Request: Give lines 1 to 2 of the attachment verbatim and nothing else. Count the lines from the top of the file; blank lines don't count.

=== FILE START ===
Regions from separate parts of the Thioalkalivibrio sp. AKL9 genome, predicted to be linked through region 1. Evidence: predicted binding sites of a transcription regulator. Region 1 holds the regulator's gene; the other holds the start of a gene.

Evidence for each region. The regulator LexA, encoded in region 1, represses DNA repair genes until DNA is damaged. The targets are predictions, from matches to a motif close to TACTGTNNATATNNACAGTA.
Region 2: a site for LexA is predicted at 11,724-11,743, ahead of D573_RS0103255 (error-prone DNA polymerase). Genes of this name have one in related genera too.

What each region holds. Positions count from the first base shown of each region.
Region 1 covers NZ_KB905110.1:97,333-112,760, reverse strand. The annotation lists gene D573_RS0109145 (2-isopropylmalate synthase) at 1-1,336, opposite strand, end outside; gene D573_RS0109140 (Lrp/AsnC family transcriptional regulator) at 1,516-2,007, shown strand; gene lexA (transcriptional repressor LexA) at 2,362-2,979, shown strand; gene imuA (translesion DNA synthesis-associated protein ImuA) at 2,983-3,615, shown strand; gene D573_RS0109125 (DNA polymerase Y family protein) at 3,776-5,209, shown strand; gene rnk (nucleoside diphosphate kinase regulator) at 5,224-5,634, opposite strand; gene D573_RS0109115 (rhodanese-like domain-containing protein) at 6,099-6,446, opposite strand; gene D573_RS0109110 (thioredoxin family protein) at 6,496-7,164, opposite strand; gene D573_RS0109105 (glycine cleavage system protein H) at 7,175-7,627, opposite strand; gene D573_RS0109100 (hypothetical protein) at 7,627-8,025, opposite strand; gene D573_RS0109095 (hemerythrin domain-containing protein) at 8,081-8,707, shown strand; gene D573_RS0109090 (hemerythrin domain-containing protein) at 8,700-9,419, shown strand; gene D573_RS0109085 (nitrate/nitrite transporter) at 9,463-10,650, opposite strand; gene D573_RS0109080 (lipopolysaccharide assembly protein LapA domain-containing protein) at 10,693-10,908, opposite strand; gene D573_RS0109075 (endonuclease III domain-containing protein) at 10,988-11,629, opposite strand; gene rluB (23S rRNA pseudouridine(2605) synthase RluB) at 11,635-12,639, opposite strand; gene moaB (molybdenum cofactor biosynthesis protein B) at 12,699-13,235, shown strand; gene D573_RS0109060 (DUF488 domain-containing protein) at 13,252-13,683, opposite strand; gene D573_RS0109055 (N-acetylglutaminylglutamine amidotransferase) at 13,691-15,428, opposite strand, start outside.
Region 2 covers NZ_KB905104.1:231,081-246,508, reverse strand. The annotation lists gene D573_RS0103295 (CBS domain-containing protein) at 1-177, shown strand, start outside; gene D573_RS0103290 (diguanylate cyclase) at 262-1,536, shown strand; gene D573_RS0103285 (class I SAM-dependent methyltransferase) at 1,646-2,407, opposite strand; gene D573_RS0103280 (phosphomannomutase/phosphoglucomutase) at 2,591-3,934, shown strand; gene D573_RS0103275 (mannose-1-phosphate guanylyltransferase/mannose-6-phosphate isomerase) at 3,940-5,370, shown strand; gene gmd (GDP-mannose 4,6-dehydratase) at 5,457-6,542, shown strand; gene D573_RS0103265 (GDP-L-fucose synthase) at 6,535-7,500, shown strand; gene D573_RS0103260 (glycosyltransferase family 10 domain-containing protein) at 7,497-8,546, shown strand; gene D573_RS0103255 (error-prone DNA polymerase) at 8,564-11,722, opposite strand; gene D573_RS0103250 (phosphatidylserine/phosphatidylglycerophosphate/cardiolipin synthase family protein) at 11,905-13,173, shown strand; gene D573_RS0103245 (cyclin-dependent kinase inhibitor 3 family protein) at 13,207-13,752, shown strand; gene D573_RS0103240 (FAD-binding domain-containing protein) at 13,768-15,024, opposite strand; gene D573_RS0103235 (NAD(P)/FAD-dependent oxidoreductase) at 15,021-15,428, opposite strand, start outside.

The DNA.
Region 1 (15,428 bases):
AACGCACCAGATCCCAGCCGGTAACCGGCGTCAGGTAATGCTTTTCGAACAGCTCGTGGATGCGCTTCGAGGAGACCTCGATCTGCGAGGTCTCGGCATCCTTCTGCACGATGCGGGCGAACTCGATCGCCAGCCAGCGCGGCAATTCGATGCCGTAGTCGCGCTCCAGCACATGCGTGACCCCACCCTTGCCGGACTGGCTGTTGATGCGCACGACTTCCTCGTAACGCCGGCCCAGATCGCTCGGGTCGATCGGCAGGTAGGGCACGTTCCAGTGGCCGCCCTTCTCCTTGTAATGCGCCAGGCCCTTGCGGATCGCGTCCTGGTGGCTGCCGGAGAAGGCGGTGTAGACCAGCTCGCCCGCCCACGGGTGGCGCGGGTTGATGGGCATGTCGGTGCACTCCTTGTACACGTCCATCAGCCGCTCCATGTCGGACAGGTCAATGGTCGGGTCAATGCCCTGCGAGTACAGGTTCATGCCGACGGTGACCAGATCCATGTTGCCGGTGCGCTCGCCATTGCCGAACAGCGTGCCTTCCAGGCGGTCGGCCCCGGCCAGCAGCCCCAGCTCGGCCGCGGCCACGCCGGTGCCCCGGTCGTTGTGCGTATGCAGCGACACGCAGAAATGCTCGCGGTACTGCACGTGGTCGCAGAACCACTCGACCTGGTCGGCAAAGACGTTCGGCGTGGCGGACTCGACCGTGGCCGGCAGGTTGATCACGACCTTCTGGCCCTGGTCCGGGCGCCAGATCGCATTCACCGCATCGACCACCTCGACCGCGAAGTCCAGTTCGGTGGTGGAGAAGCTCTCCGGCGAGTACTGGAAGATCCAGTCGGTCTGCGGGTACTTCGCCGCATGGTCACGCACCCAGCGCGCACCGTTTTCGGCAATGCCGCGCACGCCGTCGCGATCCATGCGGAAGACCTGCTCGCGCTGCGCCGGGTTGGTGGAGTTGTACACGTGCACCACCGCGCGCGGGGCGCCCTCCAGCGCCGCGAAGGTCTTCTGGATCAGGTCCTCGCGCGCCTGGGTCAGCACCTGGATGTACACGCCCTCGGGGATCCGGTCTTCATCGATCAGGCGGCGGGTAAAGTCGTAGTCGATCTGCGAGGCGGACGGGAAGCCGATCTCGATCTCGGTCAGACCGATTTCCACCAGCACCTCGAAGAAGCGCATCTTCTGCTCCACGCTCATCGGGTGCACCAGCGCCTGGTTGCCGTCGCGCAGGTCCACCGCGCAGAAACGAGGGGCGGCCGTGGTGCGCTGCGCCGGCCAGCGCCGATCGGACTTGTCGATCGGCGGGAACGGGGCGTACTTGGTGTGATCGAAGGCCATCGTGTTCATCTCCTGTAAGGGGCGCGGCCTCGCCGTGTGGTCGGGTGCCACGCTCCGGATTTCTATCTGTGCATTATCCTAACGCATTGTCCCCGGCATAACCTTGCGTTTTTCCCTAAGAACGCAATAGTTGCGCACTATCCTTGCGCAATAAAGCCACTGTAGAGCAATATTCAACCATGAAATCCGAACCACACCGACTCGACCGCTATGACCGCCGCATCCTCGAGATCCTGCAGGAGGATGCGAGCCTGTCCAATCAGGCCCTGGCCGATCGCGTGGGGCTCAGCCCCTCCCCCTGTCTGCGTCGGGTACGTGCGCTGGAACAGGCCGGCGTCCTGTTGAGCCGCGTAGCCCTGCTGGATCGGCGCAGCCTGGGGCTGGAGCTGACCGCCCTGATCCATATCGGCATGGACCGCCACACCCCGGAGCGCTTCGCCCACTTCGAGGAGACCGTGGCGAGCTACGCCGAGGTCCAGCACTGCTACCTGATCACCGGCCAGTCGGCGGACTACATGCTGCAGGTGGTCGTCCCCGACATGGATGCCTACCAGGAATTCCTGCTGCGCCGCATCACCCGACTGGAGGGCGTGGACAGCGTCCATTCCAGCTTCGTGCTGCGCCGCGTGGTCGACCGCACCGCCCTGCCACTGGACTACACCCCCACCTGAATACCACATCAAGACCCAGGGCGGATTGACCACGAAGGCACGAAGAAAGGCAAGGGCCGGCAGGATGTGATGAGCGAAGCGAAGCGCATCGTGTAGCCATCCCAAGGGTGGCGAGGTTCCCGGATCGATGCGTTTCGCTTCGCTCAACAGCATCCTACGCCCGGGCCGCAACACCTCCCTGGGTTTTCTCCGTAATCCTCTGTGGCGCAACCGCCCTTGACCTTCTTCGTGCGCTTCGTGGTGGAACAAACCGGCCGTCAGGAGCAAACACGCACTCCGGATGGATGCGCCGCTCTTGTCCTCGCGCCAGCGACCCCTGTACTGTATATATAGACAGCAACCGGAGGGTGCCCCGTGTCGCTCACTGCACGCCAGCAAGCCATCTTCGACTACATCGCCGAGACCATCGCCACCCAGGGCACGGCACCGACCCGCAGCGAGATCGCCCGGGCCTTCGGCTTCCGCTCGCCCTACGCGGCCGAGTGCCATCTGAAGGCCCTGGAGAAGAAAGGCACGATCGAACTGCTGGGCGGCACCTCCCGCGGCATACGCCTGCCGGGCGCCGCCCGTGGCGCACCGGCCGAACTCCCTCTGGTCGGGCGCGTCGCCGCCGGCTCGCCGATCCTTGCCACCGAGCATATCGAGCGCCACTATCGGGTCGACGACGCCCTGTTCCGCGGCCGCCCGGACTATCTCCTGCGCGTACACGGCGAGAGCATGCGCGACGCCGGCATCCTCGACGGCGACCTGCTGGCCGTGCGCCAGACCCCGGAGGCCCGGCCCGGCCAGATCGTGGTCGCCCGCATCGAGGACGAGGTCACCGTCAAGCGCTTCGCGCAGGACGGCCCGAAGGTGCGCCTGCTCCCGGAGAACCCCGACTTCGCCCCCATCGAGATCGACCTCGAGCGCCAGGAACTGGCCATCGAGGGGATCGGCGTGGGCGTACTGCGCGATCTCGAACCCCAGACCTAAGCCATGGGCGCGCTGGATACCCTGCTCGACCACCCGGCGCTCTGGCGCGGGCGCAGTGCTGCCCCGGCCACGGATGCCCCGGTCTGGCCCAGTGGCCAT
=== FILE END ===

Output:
Regions from separate parts of the Thioalkalivibrio sp. AKL9 genome, predicted to be linked through region 1. Evidence: predicted binding sites of a transcription regulator. Region 1 holds the regulator's gene; the other holds the start of a gene.

Evidence for each region. The regulator LexA, encoded in region 1, represses DNA repair genes until DNA is damaged. The targets are predictions, from matches to a motif close to TACTGTNNATATNNACAGTA.